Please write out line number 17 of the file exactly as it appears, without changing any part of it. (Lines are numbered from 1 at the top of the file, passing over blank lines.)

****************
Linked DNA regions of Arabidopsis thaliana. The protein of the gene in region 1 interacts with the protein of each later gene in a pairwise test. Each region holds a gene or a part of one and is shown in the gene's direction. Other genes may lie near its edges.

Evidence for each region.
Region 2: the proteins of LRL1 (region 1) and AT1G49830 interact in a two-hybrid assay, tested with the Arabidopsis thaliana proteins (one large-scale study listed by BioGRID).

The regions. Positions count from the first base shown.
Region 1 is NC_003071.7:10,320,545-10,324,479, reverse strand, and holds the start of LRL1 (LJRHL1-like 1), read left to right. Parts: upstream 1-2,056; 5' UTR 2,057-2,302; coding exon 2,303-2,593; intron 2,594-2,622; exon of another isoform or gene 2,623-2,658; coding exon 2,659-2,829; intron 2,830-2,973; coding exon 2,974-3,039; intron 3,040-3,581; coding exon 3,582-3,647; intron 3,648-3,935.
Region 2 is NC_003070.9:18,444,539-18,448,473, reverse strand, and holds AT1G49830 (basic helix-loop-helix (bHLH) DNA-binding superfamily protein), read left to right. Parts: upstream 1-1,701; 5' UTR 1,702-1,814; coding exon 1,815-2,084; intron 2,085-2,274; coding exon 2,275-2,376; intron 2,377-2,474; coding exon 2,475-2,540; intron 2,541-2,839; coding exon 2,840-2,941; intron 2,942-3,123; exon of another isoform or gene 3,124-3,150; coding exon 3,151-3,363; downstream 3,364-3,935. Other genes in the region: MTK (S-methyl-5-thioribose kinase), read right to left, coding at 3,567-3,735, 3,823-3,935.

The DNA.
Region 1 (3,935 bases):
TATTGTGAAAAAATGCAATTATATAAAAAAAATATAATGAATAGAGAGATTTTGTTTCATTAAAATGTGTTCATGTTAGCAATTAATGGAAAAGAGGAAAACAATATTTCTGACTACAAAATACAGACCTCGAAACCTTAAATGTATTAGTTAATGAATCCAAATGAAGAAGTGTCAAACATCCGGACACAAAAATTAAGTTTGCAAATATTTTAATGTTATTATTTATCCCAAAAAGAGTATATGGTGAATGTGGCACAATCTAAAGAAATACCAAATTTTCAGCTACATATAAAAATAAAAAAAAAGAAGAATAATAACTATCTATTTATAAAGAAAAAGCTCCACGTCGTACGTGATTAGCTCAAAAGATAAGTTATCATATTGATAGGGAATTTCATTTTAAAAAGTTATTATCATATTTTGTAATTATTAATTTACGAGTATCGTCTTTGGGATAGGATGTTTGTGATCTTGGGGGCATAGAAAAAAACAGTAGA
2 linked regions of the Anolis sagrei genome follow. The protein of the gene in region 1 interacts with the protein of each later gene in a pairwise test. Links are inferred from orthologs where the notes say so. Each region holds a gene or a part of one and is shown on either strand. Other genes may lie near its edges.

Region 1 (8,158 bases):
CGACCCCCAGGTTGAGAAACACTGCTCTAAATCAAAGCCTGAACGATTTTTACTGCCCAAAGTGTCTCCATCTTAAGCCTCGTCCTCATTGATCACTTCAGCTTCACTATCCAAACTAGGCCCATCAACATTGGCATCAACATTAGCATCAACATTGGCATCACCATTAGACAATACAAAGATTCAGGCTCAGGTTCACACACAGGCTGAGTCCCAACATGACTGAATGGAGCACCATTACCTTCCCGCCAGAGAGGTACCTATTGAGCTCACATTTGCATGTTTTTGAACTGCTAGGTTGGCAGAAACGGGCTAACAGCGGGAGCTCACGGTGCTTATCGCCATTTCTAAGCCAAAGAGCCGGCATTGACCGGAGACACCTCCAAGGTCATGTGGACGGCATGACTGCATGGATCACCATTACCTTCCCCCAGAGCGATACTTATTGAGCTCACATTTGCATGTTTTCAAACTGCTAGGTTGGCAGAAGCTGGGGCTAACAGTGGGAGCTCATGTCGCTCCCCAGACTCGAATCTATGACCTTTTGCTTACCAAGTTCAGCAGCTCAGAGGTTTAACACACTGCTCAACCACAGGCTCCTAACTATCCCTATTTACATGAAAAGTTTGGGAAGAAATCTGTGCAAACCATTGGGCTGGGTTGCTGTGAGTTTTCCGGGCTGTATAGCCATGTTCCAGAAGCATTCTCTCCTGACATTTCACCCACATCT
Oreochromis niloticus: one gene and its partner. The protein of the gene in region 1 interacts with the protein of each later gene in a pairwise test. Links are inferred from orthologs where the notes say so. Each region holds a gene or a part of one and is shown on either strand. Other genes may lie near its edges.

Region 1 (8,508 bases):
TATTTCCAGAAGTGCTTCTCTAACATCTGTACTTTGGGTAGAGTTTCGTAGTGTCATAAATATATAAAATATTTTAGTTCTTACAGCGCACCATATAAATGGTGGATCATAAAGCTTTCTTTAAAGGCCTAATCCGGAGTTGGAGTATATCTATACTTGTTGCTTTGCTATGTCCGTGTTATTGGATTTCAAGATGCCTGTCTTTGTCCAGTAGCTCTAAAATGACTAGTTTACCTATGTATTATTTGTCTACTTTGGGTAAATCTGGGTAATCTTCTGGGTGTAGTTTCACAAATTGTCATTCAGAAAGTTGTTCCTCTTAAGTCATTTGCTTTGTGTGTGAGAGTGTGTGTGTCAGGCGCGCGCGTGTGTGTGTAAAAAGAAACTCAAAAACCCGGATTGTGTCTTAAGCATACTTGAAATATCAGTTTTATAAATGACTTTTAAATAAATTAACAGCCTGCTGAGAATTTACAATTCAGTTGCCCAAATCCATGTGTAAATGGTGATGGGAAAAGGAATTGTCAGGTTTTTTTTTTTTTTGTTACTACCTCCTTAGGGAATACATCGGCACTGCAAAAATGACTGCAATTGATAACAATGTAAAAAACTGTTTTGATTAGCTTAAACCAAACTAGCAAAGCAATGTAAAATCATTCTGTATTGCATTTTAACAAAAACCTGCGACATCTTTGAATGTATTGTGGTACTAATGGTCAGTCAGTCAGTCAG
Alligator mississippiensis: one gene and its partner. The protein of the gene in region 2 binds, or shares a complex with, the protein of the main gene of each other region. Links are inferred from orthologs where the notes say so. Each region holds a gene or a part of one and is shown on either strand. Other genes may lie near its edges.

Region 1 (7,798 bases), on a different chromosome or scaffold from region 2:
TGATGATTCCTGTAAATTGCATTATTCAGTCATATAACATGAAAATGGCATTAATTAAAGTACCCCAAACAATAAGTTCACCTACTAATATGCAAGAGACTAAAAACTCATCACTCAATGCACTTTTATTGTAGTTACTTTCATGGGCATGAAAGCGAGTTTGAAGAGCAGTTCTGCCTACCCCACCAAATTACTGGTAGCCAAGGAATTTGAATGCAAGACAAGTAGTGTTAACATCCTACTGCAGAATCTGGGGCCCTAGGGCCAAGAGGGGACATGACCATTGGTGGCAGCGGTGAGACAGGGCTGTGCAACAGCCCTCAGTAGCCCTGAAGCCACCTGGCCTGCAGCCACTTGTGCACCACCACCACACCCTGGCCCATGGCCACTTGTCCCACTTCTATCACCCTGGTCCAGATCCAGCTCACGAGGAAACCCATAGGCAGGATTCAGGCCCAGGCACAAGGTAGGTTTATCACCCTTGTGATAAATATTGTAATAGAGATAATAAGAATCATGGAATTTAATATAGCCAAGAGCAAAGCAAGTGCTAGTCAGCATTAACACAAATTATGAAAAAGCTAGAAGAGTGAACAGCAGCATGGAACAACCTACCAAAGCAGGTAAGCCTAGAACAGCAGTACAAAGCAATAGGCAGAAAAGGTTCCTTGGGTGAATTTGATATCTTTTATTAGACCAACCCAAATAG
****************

Region 1 (7,798 bases), on a different chromosome or scaffold from region 2: